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Sodium-Potassium Pump

What is the Sodium-Potassium Pump

Sodium-Potassium Pump, also known as the Na+/K+ pump or Na+/K+-ATPase, is a transmembrane protein pump found in animals’ cell (plasma) membrane. Its fundamental purpose is to transport sodium and potassium ions across the cell in the ratio of 3: 2. It means, during one cycle, 3 sodium ions move out for every 2 potassium ions brought in.

Since this entire process requires the cell’s metabolic energy in the form of ATP, it is considered an example of active transport. In the process, the pump helps stabilize membrane potential and is also necessary for creating conditions necessary for firing action potentials.

Danish scientist Jens Christian Skou discovered the Sodium–Potassium pump in 1957. Later in 1997, he was awarded Nobel Prize for the same.

Where is it Located

The Na+/K+ pump is found in the cell membrane of all human and other animal cells.

Structure

The Sodium-Potassium Pump is a P-type ion pump composed of heterodimeric globular protein. It consists of two subunits: α and β.

  • α subunit: It is the bigger subunit with a molecular weight of around 100,000 Dalton. α subunit is the catalytic site of the protein that spans the membrane 10 times, with both ends being intracellular. There are 4 isoforms of α (1-4) expressed in a tissue-specific fashion. For example, α2 is expressed in the heart and other muscle cells and plays a crucial role in maintaining blood pressure and heart functions. 
  • β subunit: It is smaller in size with a molecular weight of around 55,000 Dalton. It passes the membrane only once. There are 3 isoforms of β(1-3) expressed in a tissue-specific fashion. 

How does the Sodium-Potassium Pump Work with Steps

As stated above, Na+/K+-ATPase is a ATP-dependent transporter protein that exchanges three sodium ions (exports out of the cell) for every two potassium ions (import into the cell) against the electrochemical gradient.

The detailed mechanism takes place in the following steps:

  1. Initially, the pump opens at the intracellular site. In this form, the pump has a high affinity for sodium ions and takes up three of them. This state of the protein is called E1.
  2. When the sodium ions bind, they stimulate the pump to hydrolyze ATP. A phosphate group from ATP gets attached to the pump, and ADP is released as a by-product.
  3. As a result of phosphorylation, the pump changes shape and re-orients itself. Now it opens towards the extracellular space. This state of the protein is called E2.
  4. After the conformational change, the pump shows a low affinity towards sodium ions. It allows three sodium ions to be translocated out of the cell. Simultaneously, the pump exposes two potassium binding sites on the extracellular surface of the pump. It allows the binding of two potassium ions, triggering the removal of the previously attached phosphate group.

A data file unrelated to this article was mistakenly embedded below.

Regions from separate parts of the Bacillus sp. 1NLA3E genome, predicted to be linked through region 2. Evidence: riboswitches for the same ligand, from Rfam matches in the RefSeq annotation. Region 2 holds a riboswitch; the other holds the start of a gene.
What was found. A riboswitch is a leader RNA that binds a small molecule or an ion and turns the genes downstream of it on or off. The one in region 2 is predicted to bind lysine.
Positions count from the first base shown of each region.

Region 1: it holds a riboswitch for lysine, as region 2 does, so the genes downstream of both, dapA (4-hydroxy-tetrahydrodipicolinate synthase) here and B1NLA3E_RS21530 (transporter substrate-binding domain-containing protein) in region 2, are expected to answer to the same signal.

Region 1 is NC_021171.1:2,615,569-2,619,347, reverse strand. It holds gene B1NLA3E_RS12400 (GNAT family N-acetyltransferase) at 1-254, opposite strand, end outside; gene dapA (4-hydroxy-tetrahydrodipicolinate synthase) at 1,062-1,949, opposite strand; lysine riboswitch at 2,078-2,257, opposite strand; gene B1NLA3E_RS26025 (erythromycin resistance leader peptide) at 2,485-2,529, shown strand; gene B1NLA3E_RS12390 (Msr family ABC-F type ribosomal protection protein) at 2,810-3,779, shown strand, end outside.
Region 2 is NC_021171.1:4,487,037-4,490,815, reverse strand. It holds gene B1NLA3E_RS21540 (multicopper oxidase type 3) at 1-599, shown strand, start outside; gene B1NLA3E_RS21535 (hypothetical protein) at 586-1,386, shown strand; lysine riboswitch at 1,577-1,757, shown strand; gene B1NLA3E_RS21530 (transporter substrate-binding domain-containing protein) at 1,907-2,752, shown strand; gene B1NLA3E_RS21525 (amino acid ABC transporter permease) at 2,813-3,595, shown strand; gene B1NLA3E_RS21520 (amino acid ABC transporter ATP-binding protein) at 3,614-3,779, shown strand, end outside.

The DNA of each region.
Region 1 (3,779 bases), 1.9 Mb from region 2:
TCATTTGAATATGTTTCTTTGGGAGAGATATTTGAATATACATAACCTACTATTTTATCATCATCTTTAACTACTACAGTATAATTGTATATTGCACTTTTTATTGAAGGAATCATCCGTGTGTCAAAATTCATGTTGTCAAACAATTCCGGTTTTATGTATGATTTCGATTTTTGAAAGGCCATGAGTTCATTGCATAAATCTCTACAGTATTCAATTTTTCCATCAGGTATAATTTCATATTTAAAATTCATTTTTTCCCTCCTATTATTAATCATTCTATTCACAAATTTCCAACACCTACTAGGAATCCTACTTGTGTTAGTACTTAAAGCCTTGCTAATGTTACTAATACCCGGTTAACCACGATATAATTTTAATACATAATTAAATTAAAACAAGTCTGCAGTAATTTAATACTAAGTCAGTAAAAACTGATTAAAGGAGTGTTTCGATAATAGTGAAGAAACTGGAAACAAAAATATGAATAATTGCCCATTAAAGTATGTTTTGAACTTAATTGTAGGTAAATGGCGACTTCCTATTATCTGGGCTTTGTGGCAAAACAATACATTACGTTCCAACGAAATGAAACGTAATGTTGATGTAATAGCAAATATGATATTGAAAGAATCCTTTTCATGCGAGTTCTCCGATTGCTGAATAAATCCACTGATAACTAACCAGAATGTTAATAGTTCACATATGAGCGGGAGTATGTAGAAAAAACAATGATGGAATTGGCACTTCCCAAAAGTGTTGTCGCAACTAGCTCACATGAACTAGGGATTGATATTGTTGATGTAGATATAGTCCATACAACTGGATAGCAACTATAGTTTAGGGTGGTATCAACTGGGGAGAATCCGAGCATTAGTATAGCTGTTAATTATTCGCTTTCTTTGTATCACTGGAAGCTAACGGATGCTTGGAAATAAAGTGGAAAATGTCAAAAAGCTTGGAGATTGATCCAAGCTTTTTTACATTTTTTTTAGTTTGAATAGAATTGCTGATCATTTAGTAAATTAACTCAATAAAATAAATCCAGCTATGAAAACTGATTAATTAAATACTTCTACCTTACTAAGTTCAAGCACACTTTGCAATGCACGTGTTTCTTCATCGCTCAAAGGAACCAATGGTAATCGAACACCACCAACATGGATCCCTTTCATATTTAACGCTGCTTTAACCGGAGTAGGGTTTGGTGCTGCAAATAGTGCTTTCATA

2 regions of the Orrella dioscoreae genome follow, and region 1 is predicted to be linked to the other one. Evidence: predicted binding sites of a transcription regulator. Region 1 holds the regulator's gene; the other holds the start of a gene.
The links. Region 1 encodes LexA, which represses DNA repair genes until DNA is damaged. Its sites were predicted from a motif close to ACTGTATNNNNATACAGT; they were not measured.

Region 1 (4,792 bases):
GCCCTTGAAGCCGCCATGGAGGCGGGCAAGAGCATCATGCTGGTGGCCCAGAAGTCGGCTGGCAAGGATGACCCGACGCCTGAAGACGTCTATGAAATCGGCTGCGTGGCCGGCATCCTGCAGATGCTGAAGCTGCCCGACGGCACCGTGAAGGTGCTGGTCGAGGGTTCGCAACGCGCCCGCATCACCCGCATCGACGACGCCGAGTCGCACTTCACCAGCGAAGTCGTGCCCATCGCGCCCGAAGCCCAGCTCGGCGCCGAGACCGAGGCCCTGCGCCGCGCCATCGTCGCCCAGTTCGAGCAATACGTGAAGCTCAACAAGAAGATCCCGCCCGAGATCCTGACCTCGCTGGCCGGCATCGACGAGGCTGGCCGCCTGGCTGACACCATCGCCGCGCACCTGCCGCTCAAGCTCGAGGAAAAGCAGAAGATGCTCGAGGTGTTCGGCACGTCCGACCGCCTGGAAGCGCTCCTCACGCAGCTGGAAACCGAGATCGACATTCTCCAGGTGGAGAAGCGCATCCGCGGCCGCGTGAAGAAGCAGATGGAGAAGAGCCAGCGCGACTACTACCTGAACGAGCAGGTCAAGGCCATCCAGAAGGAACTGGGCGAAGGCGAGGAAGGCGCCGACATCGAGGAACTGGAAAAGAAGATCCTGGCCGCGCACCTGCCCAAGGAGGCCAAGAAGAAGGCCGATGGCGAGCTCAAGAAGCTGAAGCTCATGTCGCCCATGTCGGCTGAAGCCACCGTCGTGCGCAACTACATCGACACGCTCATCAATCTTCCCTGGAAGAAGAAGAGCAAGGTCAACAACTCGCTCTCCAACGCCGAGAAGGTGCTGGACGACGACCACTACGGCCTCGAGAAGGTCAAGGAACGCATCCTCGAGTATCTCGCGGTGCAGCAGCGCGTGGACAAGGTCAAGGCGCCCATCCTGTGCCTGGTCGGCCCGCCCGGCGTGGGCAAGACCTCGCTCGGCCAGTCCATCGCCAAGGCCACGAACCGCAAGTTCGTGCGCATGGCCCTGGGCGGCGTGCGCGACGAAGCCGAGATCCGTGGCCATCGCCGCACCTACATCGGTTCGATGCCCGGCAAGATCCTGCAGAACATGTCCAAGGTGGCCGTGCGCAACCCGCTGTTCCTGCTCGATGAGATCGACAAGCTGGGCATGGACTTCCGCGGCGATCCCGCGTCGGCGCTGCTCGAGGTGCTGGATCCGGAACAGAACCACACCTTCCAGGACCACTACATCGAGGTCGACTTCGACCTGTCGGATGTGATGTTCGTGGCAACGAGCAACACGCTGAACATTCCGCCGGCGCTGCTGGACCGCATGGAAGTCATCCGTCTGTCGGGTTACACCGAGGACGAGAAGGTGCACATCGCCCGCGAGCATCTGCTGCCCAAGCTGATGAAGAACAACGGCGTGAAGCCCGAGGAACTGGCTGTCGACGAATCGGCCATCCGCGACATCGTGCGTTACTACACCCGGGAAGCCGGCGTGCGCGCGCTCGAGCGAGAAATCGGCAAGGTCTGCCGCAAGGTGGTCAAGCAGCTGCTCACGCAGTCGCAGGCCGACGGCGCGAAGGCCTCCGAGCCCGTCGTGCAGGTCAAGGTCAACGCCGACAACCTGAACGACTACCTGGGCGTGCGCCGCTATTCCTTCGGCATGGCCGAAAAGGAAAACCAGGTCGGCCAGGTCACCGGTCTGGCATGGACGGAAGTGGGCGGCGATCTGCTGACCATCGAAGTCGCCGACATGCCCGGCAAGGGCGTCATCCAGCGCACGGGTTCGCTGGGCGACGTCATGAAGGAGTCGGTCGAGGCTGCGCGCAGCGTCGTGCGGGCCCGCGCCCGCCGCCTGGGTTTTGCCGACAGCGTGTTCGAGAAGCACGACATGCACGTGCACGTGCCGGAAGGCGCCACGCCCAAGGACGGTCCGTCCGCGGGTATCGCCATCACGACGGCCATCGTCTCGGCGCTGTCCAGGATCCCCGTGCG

5. With the phosphate group released, the pump now returns to its original conformation, i.e., an opening towards the cell’s interior.
  6. Finally, the two potassium ions are transported inside the cell, completing the ion exchange.

Functions: Why is it Important

The sodium-potassium pump performs several critical roles in a cell. Some notable ones are described below.

  • Cellular Transport: Expulsion of sodium from the cell supplies the driving force for several secondary active transporters, which import glucose, amino acids, and other nutrients inside the cell using the sodium gradient.

For example, the Na, K-ATPase generates the ion gradients responsible for most fluid and electrolyte transport processes in the kidney.

  • Maintaining Membrane Potential of the Cell: The Sodium-Potassium pump helps to maintain osmotic equilibrium and membrane potential in cells. Cells usually keep a high level of potassium ions within the cell and a low concentration of sodium ions outside to maintain the cell membrane potential. The pump exports three sodium ions and imports two potassium ions, thus, in total, removing one positive charge from the intracellular space.
  • Controlling Cell Volume: Increase in osmolarity (solute concentration per liter of the solution) of the intracellular space compared to outside triggers uptake of water inside the cell through endosmosis. This can cause the cell to enlarge and burst. Activation of Na⁺-K⁺ pump, which is highly sensitive to the changes in Na⁺-K⁺ concentrations, helps maintain proper ionic concentration inside the cell. Failure of the pump can thus cause cell damage, swelling, and rupture of the cell.   
  • Acting as a Signal Transducer: In addition to the classical ion transporting, Na/K-ATPase acts as a signal transducer. This membrane protein can transfer extracellular ouabain-binding signaling into the cell by regulating the phosphorylation of tyrosine protein.

Protein-protein interactions play a vital role in Na⁺-K⁺ pump-mediated signal transduction. For instance, the pump interacts directly with Src, a non-receptor tyrosine kinase, to form a signaling receptor complex. As a result, Src kinase is inhibited by Na⁺-K⁺ pump on binding to ouabain.

  • Controlling Neuron Activity: During the resting state, the sodium-potassium pump maintains a difference in charge across the neuron’s plasma membrane that is critical for transmitting nerve impulses.

The pump also controls and sets the intrinsic activity mode of cerebellar Purkinje neurons, accessory olfactory bulb mitral cells, and probably other neuron types.

Article was last reviewed on Tuesday, May 18, 2021

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